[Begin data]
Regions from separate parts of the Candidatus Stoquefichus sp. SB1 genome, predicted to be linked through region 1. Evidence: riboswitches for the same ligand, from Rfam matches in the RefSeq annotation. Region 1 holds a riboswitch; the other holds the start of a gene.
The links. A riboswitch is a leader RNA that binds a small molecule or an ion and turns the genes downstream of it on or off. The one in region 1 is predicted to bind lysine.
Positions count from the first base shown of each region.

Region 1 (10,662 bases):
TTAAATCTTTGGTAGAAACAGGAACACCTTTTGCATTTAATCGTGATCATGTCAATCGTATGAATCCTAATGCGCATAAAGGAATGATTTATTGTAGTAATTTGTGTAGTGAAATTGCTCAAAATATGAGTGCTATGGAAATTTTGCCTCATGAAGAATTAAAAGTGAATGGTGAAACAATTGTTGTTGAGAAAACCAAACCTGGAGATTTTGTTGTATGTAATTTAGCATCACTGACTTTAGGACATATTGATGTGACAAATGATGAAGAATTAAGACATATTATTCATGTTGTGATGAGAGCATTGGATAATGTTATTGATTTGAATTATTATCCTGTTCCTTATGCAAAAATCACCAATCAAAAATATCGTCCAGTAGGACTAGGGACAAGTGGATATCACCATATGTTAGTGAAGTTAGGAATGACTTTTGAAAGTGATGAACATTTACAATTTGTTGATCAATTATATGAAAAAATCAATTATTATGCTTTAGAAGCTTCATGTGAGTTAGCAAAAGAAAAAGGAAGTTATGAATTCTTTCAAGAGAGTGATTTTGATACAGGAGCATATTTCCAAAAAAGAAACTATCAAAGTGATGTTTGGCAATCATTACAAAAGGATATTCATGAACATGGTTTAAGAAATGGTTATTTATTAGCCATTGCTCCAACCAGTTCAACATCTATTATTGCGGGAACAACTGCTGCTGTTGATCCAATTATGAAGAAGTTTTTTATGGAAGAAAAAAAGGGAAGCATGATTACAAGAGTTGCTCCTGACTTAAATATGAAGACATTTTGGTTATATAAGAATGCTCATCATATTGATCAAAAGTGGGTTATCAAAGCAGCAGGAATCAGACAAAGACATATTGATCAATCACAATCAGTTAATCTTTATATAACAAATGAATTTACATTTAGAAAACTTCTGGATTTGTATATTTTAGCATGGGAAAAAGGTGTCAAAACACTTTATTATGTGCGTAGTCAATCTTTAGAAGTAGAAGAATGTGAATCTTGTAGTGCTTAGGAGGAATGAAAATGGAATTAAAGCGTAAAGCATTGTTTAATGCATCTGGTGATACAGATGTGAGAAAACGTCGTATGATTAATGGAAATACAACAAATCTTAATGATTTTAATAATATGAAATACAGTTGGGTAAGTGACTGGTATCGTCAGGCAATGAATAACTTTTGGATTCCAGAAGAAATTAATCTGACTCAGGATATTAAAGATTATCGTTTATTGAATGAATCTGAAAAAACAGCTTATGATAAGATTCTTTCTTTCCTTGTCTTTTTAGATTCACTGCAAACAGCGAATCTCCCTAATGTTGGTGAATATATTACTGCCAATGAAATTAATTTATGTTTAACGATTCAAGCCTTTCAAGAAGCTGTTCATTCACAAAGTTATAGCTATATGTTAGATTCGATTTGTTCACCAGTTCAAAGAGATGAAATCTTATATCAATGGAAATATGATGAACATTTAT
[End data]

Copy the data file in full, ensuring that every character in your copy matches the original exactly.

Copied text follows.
Regions from separate parts of the Candidatus Stoquefichus sp. SB1 genome, predicted to be linked through region 1. Evidence: riboswitches for the same ligand, from Rfam matches in the RefSeq annotation. Region 1 holds a riboswitch; the other holds the start of a gene.
The links. A riboswitch is a leader RNA that binds a small molecule or an ion and turns the genes downstream of it on or off. The one in region 1 is predicted to bind lysine.
Positions count from the first base shown of each region.

Region 1 (10,662 bases):
TTAAATCTTTGGTAGAAACAGGAACACCTTTTGCATTTAATCGTGATCATGTCAATCGTATGAATCCTAATGCGCATAAAGGAATGATTTATTGTAGTAATTTGTGTAGTGAAATTGCTCAAAATATGAGTGCTATGGAAATTTTGCCTCATGAAGAATTAAAAGTGAATGGTGAAACAATTGTTGTTGAGAAAACCAAACCTGGAGATTTTGTTGTATGTAATTTAGCATCACTGACTTTAGGACATATTGATGTGACAAATGATGAAGAATTAAGACATATTATTCATGTTGTGATGAGAGCATTGGATAATGTTATTGATTTGAATTATTATCCTGTTCCTTATGCAAAAATCACCAATCAAAAATATCGTCCAGTAGGACTAGGGACAAGTGGATATCACCATATGTTAGTGAAGTTAGGAATGACTTTTGAAAGTGATGAACATTTACAATTTGTTGATCAATTATATGAAAAAATCAATTATTATGCTTTAGAAGCTTCATGTGAGTTAGCAAAAGAAAAAGGAAGTTATGAATTCTTTCAAGAGAGTGATTTTGATACAGGAGCATATTTCCAAAAAAGAAACTATCAAAGTGATGTTTGGCAATCATTACAAAAGGATATTCATGAACATGGTTTAAGAAATGGTTATTTATTAGCCATTGCTCCAACCAGTTCAACATCTATTATTGCGGGAACAACTGCTGCTGTTGATCCAATTATGAAGAAGTTTTTTATGGAAGAAAAAAAGGGAAGCATGATTACAAGAGTTGCTCCTGACTTAAATATGAAGACATTTTGGTTATATAAGAATGCTCATCATATTGATCAAAAGTGGGTTATCAAAGCAGCAGGAATCAGACAAAGACATATTGATCAATCACAATCAGTTAATCTTTATATAACAAATGAATTTACATTTAGAAAACTTCTGGATTTGTATATTTTAGCATGGGAAAAAGGTGTCAAAACACTTTATTATGTGCGTAGTCAATCTTTAGAAGTAGAAGAATGTGAATCTTGTAGTGCTTAGGAGGAATGAAAATGGAATTAAAGCGTAAAGCATTGTTTAATGCATCTGGTGATACAGATGTGAGAAAACGTCGTATGATTAATGGAAATACAACAAATCTTAATGATTTTAATAATATGAAATACAGTTGGGTAAGTGACTGGTATCGTCAGGCAATGAATAACTTTTGGATTCCAGAAGAAATTAATCTGACTCAGGATATTAAAGATTATCGTTTATTGAATGAATCTGAAAAAACAGCTTATGATAAGATTCTTTCTTTCCTTGTCTTTTTAGATTCACTGCAAACAGCGAATCTCCCTAATGTTGGTGAATATATTACTGCCAATGAAATTAATTTATGTTTAACGATTCAAGCCTTTCAAGAAGCTGTTCATTCACAAAGTTATAGCTATATGTTAGATTCGATTTGTTCACCAGTTCAAAGAGATGAAATCTTATATCAATGGAAATATGATGAACATTTAT